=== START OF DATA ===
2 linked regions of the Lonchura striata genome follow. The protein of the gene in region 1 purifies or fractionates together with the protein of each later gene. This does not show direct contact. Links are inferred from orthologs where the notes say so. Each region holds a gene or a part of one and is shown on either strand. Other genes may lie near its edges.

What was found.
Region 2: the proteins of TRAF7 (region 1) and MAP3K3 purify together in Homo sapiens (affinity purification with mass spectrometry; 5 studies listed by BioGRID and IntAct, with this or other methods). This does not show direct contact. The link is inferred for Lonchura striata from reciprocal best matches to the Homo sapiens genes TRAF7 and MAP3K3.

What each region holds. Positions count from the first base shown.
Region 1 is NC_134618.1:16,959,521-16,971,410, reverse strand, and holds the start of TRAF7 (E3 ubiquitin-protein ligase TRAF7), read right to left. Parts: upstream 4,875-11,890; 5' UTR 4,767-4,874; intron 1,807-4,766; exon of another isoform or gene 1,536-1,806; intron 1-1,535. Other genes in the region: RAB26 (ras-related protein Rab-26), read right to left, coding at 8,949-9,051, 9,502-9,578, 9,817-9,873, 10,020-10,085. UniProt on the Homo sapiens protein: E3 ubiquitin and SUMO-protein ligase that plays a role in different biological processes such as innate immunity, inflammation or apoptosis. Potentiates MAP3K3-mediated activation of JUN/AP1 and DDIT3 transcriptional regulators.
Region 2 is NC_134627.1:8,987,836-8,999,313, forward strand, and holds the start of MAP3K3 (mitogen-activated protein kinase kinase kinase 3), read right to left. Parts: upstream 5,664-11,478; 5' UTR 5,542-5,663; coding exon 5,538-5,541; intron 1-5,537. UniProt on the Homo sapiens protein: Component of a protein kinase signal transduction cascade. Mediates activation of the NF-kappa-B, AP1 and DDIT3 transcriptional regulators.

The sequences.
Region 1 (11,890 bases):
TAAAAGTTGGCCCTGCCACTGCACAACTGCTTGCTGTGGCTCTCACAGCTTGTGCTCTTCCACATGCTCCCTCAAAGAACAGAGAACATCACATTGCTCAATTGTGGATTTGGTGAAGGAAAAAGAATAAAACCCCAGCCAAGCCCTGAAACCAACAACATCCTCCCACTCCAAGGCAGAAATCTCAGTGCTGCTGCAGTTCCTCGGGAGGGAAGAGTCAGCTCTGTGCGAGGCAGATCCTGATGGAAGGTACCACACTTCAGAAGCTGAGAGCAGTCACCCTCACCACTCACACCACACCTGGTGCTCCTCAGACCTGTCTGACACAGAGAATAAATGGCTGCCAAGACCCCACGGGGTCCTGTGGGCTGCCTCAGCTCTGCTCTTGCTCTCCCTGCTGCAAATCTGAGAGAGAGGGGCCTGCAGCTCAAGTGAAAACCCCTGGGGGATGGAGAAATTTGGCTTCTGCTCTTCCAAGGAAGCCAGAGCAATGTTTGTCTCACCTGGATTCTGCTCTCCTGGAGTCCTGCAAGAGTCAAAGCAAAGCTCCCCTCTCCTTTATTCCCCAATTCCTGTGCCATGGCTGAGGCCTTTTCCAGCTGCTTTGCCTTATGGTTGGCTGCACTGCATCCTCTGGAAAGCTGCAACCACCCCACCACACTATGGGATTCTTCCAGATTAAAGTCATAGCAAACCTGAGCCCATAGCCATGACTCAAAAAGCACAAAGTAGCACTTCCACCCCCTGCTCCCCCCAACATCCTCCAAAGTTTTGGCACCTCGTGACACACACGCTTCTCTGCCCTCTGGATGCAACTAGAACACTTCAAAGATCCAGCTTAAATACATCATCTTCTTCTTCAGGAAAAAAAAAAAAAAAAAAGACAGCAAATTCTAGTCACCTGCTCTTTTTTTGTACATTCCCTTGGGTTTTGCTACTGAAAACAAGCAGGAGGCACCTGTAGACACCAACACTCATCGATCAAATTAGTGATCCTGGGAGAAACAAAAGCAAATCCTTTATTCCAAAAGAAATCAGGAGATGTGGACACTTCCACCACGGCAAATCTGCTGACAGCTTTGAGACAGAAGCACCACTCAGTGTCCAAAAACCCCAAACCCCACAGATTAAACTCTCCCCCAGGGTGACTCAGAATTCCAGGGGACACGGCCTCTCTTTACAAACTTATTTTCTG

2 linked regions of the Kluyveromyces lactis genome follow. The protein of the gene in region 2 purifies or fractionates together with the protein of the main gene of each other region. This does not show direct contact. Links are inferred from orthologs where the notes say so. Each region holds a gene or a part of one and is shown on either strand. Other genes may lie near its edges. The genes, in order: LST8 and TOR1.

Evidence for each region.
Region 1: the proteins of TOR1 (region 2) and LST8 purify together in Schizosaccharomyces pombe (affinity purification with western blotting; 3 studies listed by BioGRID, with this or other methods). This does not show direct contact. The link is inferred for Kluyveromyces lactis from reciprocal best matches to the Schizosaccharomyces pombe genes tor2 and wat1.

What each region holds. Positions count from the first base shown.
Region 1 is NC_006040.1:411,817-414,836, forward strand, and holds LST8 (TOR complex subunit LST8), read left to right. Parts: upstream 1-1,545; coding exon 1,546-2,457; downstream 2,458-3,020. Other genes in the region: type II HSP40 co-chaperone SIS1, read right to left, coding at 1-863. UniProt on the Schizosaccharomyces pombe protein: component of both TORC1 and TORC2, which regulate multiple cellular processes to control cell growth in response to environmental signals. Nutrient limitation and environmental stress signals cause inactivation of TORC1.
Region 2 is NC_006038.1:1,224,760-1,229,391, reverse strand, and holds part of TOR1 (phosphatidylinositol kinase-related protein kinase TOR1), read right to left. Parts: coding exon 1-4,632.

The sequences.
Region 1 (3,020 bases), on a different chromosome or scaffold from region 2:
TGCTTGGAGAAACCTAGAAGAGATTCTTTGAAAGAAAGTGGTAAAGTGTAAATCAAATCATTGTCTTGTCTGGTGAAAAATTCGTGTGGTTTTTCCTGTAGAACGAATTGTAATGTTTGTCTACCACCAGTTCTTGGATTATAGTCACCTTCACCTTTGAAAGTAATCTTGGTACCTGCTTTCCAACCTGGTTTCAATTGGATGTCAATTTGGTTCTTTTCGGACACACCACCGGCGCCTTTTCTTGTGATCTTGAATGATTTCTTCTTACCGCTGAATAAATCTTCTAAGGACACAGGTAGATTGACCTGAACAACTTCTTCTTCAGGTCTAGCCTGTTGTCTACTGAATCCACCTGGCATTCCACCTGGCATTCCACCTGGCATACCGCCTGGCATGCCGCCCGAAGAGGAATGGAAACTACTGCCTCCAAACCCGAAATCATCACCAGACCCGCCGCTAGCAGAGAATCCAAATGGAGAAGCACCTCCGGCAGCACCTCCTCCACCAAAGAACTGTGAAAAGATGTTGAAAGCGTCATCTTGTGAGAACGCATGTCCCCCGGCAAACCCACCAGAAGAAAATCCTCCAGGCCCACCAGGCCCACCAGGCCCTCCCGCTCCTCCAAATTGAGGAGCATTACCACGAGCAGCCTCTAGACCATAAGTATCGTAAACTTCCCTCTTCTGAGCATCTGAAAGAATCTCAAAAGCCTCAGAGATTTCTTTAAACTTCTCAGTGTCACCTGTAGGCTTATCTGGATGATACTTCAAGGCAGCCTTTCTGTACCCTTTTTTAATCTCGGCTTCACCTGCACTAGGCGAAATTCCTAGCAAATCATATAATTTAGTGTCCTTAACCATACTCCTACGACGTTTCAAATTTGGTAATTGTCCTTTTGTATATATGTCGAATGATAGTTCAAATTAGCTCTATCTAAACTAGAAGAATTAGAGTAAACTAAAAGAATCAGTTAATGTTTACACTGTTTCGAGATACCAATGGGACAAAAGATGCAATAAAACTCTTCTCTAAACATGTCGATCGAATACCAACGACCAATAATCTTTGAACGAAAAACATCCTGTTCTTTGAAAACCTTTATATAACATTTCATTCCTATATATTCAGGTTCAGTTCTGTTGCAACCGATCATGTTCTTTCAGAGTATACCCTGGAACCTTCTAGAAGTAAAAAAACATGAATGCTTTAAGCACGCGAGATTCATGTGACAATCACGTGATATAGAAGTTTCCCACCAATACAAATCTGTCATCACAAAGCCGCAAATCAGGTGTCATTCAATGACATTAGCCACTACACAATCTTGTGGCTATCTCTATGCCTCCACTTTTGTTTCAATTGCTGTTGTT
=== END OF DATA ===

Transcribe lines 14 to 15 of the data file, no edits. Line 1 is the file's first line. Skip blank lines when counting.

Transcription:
Region 1 is NC_006040.1:411,817-414,836, forward strand, and holds LST8 (TOR complex subunit LST8), read left to right. Parts: upstream 1-1,545; coding exon 1,546-2,457; downstream 2,458-3,020. Other genes in the region: type II HSP40 co-chaperone SIS1, read right to left, coding at 1-863. UniProt on the Schizosaccharomyces pombe protein: component of both TORC1 and TORC2, which regulate multiple cellular processes to control cell growth in response to environmental signals. Nutrient limitation and environmental stress signals cause inactivation of TORC1.
Region 2 is NC_006038.1:1,224,760-1,229,391, reverse strand, and holds part of TOR1 (phosphatidylinositol kinase-related protein kinase TOR1), read right to left. Parts: coding exon 1-4,632.